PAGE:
New Book: The Little Book of Website Quality Control
Post from September 27, 2016 (↻ December 3, 2020), filed under Web Development.
This book is one of my weakest.
The hallmark of a professional is not the pursuit of activity, but the expertly pursuit thereof. What’s worth doing is worth doing well; and what’s done well exemplifies quality. A professional website is no exception. Sometimes it’s hard to tell, objectively, what’s done well, but then there are criteria and tools to help. What criteria and what tools I just sketched in another Little Book: The Little Book of Website Quality Control.
|Format and Price||Ebook (EPUB, MOBI, PDF), free|
|Paperback, not available|
|Extras||Foreword by Kevin Khaw|
|Length||47 pages (PDF)|
Why bother with quality control when building a website? Simple. Quality control (QC) helps you determine whether your site meets your own expectations and, more important, whether it meets professional best practices. Without QC, you have no way of telling whether your site is any good prior to unleashing it upon the world. QC can save you time, money, and a lot of anxiety.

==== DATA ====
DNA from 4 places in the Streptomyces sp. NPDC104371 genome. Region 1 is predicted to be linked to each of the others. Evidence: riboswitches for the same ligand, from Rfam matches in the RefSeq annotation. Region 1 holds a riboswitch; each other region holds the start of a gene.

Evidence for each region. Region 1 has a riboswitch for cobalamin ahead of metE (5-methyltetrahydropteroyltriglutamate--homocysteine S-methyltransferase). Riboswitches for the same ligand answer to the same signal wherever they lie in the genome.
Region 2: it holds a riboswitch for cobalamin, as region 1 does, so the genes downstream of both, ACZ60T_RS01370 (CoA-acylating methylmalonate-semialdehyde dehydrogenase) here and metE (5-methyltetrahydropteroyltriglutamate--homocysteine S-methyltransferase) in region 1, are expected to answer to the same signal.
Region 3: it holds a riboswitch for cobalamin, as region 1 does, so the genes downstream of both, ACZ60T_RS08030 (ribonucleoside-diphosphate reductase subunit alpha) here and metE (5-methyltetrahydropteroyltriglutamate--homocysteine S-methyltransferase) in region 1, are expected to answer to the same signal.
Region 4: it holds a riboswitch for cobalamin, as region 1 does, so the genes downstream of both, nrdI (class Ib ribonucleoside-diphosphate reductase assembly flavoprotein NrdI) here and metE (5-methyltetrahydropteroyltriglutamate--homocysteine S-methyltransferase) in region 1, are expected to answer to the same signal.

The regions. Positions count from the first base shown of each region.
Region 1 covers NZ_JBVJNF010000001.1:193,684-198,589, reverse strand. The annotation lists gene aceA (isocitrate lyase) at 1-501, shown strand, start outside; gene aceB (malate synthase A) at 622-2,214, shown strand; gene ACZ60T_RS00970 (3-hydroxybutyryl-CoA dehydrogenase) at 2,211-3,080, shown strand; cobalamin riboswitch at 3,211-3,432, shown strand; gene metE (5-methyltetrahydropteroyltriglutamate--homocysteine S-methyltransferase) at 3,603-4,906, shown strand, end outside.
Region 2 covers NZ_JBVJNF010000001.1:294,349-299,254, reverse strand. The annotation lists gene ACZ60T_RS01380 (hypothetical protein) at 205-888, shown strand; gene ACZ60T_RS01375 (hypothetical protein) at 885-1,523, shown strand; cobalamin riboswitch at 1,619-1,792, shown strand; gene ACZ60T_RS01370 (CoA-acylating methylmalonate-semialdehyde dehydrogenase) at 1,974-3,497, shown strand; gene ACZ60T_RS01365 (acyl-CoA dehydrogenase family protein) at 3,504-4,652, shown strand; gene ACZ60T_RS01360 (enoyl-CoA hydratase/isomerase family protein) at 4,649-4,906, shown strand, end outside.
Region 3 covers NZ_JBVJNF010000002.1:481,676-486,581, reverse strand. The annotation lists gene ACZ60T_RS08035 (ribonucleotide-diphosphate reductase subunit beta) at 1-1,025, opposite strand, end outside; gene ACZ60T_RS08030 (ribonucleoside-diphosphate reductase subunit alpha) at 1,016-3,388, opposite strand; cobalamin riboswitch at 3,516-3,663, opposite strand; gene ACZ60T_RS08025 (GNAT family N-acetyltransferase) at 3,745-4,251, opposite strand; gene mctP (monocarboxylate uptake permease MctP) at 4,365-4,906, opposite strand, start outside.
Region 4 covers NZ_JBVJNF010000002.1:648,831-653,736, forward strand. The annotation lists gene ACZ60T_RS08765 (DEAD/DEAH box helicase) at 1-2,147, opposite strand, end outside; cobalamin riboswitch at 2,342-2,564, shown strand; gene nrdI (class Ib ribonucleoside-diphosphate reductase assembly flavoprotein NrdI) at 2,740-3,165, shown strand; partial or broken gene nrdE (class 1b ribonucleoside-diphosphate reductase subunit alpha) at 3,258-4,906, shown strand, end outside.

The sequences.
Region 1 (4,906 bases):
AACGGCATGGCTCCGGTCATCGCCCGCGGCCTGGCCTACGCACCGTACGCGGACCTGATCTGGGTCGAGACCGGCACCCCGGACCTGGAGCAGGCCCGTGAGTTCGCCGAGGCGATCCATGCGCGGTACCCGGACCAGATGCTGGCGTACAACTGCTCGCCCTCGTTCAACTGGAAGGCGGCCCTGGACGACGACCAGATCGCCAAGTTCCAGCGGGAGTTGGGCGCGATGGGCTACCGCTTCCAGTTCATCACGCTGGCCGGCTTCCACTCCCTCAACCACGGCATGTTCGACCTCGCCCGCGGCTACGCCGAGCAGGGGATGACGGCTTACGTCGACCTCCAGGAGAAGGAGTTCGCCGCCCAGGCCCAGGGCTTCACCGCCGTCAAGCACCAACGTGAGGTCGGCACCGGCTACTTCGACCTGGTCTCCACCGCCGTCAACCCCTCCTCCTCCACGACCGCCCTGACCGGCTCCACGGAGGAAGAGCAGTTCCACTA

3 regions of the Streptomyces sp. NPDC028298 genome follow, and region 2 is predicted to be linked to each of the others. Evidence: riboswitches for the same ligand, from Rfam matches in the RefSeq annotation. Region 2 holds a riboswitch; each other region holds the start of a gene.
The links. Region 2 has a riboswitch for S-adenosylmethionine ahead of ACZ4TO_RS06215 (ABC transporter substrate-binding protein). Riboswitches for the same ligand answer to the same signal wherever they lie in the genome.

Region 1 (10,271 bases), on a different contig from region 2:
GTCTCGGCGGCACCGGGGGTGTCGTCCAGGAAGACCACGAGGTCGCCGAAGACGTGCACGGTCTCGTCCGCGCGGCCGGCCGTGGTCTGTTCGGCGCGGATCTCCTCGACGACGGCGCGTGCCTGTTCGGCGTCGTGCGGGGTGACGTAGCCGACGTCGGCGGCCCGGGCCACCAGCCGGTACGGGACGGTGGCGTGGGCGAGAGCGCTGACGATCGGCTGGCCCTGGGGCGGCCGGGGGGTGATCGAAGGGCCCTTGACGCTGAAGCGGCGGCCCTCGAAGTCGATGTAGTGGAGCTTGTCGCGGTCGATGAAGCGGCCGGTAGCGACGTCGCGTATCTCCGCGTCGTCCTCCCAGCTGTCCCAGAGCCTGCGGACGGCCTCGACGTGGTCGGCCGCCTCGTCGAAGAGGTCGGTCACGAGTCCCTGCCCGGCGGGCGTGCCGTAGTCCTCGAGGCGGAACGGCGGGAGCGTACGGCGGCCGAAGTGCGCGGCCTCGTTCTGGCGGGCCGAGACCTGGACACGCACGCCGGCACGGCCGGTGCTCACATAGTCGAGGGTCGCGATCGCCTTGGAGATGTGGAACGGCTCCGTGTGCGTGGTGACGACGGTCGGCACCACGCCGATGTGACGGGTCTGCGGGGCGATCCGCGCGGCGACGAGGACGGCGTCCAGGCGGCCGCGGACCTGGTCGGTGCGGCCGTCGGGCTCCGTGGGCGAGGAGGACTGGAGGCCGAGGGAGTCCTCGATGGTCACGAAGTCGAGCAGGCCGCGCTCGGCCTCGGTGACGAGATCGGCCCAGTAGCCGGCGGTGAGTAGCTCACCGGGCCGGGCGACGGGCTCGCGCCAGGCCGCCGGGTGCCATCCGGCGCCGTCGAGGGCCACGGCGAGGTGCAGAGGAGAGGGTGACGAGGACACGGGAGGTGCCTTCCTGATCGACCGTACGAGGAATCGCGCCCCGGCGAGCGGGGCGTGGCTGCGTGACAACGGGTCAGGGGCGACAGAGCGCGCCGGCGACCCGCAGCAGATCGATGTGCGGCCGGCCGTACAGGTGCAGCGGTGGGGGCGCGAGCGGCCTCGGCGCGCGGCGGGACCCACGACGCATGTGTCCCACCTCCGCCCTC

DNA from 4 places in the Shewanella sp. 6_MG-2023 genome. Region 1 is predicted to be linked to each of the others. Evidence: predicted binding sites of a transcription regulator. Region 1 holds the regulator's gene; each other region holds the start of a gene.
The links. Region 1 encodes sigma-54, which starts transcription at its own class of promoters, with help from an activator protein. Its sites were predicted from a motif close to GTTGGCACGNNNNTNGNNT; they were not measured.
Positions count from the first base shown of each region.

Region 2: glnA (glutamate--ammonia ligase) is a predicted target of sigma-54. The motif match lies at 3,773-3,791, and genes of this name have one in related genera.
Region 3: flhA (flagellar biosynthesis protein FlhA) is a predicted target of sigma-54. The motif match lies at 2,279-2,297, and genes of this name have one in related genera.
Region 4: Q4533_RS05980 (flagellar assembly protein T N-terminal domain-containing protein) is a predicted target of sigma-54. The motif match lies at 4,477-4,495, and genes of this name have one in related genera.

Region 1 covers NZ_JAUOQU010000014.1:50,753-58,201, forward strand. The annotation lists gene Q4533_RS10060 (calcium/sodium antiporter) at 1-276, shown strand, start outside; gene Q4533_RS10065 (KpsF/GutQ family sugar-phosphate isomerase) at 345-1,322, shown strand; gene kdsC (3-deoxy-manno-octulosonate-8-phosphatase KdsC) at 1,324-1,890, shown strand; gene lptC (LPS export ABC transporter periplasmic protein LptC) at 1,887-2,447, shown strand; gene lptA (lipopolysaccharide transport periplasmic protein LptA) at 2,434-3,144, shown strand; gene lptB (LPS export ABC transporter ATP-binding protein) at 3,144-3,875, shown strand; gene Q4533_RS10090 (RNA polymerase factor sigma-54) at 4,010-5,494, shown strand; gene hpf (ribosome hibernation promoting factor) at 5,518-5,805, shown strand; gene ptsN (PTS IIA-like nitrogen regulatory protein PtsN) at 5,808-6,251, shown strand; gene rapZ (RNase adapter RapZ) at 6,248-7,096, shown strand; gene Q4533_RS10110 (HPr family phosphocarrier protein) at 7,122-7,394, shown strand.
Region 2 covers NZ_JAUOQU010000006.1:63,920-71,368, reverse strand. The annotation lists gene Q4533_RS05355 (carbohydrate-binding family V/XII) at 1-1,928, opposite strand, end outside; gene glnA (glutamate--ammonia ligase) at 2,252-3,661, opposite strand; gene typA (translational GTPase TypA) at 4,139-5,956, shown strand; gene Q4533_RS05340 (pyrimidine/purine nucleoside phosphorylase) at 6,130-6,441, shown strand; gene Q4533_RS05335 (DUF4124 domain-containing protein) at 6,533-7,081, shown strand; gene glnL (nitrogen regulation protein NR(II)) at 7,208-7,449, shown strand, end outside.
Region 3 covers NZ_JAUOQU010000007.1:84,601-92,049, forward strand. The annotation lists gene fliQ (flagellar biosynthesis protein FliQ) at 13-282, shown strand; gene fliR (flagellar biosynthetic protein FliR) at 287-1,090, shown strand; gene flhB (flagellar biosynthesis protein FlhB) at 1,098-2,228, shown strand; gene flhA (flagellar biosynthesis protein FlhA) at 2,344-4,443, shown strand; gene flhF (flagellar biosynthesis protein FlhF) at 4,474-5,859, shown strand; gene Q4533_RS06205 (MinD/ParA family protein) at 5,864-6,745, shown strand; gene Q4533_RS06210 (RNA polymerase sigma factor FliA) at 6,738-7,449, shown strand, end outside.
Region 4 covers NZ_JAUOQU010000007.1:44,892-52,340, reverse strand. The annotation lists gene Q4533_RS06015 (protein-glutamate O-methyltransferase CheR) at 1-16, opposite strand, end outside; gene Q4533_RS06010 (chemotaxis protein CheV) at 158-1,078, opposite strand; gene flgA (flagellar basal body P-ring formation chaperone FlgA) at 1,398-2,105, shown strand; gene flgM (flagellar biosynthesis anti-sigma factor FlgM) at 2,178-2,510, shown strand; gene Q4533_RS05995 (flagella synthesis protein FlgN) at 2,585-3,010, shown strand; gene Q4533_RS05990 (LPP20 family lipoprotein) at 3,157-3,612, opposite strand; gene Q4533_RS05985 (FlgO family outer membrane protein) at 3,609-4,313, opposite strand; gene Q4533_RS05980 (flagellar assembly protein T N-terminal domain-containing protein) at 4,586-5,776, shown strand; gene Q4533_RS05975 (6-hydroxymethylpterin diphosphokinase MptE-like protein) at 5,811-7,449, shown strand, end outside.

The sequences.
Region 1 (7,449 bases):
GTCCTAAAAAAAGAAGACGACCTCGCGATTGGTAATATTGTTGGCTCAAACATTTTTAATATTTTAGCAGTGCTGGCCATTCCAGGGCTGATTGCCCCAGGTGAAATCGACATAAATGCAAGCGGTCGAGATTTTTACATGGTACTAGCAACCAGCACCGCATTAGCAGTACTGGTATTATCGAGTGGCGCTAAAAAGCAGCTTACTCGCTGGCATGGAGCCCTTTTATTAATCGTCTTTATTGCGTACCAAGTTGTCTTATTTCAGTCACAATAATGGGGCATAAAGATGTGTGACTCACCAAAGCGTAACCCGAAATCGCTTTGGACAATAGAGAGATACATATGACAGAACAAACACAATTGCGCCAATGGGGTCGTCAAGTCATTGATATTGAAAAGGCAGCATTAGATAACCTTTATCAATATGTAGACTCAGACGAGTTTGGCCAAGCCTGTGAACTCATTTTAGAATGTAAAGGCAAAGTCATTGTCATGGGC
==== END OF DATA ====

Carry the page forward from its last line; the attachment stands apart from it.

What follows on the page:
This short book covers QC for several website aspects—such as security, functionality, and code quality—and provides links to many useful tools that can help you in each of these areas. Author Jens Oliver Meiert also explores important areas of QC in practice, which requires training and is dependent on team mindset, automation, and enforcement.
Due to key differences in approach, this ebook focuses specifically on quality control for websites rather than web apps.
This ebook covers:
- Design consistency and layout
- Code quality
- Coding standard compliance
Jens Oliver Meiert is a former senior developer and tech lead at Google, Aperto, and GMX, where he architected internal frameworks that married fast development with high quality code. He’s the author of several books, including The Little Book of HTML/CSS Frameworks and The Little Book of HTML/CSS Coding Guidelines (both O’Reilly).
❧ Special thanks, slightly extending the acknowledgments presented in the book, go to three teams: The 2001–2003 team of Open Knowledge, the 2008–2013 Google Webmaster Team, as well as the 2016 editors and production team of O’Reilly. Thank you; you all have been and you all are wonderful.
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Perhaps my most relevant book: CSS Optimization Basics (2018). Writing CSS is a craft. As craftspeople we strive to write high quality CSS. In CSS Optimization Basics I lay out some of the most important aspects of such CSS. (Also available in a bundle with Upgrade Your HTML and The Web Development Glossary.)
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